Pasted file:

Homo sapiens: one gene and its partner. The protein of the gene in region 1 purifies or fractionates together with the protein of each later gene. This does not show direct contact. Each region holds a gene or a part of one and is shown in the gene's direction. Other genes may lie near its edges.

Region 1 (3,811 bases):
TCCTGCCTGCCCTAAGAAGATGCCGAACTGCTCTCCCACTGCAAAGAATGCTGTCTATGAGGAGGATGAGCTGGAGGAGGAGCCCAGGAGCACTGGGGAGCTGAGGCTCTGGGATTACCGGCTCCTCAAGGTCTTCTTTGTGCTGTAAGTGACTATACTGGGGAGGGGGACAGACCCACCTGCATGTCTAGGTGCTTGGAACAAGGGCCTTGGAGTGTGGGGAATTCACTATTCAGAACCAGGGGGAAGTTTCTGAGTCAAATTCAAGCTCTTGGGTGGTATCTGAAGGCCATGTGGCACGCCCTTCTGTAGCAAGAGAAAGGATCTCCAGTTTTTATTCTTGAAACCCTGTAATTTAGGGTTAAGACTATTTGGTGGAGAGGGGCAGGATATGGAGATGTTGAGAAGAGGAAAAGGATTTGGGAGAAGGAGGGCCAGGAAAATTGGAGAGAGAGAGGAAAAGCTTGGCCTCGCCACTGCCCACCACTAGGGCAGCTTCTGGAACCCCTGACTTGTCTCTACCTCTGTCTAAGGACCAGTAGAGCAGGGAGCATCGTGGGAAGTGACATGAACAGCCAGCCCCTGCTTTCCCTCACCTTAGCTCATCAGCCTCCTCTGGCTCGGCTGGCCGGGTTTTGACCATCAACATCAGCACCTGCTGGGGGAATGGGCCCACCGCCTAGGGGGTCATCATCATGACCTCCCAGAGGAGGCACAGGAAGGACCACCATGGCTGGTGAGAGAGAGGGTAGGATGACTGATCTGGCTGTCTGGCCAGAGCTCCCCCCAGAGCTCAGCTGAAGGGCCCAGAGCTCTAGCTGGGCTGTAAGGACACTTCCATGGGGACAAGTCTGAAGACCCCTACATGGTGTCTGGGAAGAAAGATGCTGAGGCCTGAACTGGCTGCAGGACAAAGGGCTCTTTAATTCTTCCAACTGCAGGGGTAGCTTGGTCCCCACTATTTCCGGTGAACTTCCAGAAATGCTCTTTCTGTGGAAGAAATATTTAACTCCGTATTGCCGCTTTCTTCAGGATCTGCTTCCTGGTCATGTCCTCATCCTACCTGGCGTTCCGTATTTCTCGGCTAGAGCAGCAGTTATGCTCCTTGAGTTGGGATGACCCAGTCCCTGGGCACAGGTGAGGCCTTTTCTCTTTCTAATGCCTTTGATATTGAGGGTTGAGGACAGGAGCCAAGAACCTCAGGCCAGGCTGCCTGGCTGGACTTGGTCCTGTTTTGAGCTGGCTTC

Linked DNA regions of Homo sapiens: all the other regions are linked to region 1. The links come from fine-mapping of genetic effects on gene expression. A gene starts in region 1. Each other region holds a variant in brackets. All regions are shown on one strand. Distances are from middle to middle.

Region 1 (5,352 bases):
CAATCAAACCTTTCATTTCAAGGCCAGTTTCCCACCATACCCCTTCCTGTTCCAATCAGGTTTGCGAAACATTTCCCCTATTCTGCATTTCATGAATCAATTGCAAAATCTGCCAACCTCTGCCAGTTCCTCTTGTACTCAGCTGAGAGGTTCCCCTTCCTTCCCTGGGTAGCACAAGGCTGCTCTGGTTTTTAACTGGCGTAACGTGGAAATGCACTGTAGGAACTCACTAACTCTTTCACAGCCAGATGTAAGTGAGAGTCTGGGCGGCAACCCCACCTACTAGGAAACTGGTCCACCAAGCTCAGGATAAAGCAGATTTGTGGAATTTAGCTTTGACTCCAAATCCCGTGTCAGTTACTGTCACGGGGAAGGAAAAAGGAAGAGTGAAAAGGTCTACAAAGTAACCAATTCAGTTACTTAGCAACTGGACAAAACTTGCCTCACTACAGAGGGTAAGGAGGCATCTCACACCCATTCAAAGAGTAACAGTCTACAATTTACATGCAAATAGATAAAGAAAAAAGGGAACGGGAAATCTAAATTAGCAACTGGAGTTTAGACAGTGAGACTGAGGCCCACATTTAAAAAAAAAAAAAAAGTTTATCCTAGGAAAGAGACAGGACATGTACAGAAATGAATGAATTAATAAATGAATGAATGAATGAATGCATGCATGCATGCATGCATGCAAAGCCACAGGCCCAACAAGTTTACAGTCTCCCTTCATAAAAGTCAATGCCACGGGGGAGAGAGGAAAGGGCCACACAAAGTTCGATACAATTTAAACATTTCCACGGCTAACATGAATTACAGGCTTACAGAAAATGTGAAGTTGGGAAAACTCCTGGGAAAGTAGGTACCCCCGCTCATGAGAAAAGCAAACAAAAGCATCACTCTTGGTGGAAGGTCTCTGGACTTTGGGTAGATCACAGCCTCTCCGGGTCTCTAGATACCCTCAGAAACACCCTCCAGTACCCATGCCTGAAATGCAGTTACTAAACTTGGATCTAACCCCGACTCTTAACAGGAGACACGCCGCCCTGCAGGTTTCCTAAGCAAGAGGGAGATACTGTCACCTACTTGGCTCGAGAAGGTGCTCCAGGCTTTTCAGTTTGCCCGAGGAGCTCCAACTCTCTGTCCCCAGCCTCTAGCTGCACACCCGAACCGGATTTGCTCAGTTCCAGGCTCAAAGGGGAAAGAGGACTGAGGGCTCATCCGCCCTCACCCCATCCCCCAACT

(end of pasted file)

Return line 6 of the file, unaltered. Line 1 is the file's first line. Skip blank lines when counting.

CAATCAAACCTTTCATTTCAAGGCCAGTTTCCCACCATACCCCTTCCTGTTCCAATCAGGTTTGCGAAACATTTCCCCTATTCTGCATTTCATGAATCAATTGCAAAATCTGCCAACCTCTGCCAGTTCCTCTTGTACTCAGCTGAGAGGTTCCCCTTCCTTCCCTGGGTAGCACAAGGCTGCTCTGGTTTTTAACTGGCGTAACGTGGAAATGCACTGTAGGAACTCACTAACTCTTTCACAGCCAGATGTAAGTGAGAGTCTGGGCGGCAACCCCACCTACTAGGAAACTGGTCCACCAAGCTCAGGATAAAGCAGATTTGTGGAATTTAGCTTTGACTCCAAATCCCGTGTCAGTTACTGTCACGGGGAAGGAAAAAGGAAGAGTGAAAAGGTCTACAAAGTAACCAATTCAGTTACTTAGCAACTGGACAAAACTTGCCTCACTACAGAGGGTAAGGAGGCATCTCACACCCATTCAAAGAGTAACAGTCTACAATTTACATGCAAATAGATAAAGAAAAAAGGGAACGGGAAATCTAAATTAGCAACTGGAGTTTAGACAGTGAGACTGAGGCCCACATTTAAAAAAAAAAAAAAAGTTTATCCTAGGAAAGAGACAGGACATGTACAGAAATGAATGAATTAATAAATGAATGAATGAATGAATGCATGCATGCATGCATGCATGCAAAGCCACAGGCCCAACAAGTTTACAGTCTCCCTTCATAAAAGTCAATGCCACGGGGGAGAGAGGAAAGGGCCACACAAAGTTCGATACAATTTAAACATTTCCACGGCTAACATGAATTACAGGCTTACAGAAAATGTGAAGTTGGGAAAACTCCTGGGAAAGTAGGTACCCCCGCTCATGAGAAAAGCAAACAAAAGCATCACTCTTGGTGGAAGGTCTCTGGACTTTGGGTAGATCACAGCCTCTCCGGGTCTCTAGATACCCTCAGAAACACCCTCCAGTACCCATGCCTGAAATGCAGTTACTAAACTTGGATCTAACCCCGACTCTTAACAGGAGACACGCCGCCCTGCAGGTTTCCTAAGCAAGAGGGAGATACTGTCACCTACTTGGCTCGAGAAGGTGCTCCAGGCTTTTCAGTTTGCCCGAGGAGCTCCAACTCTCTGTCCCCAGCCTCTAGCTGCACACCCGAACCGGATTTGCTCAGTTCCAGGCTCAAAGGGGAAAGAGGACTGAGGGCTCATCCGCCCTCACCCCATCCCCCAACT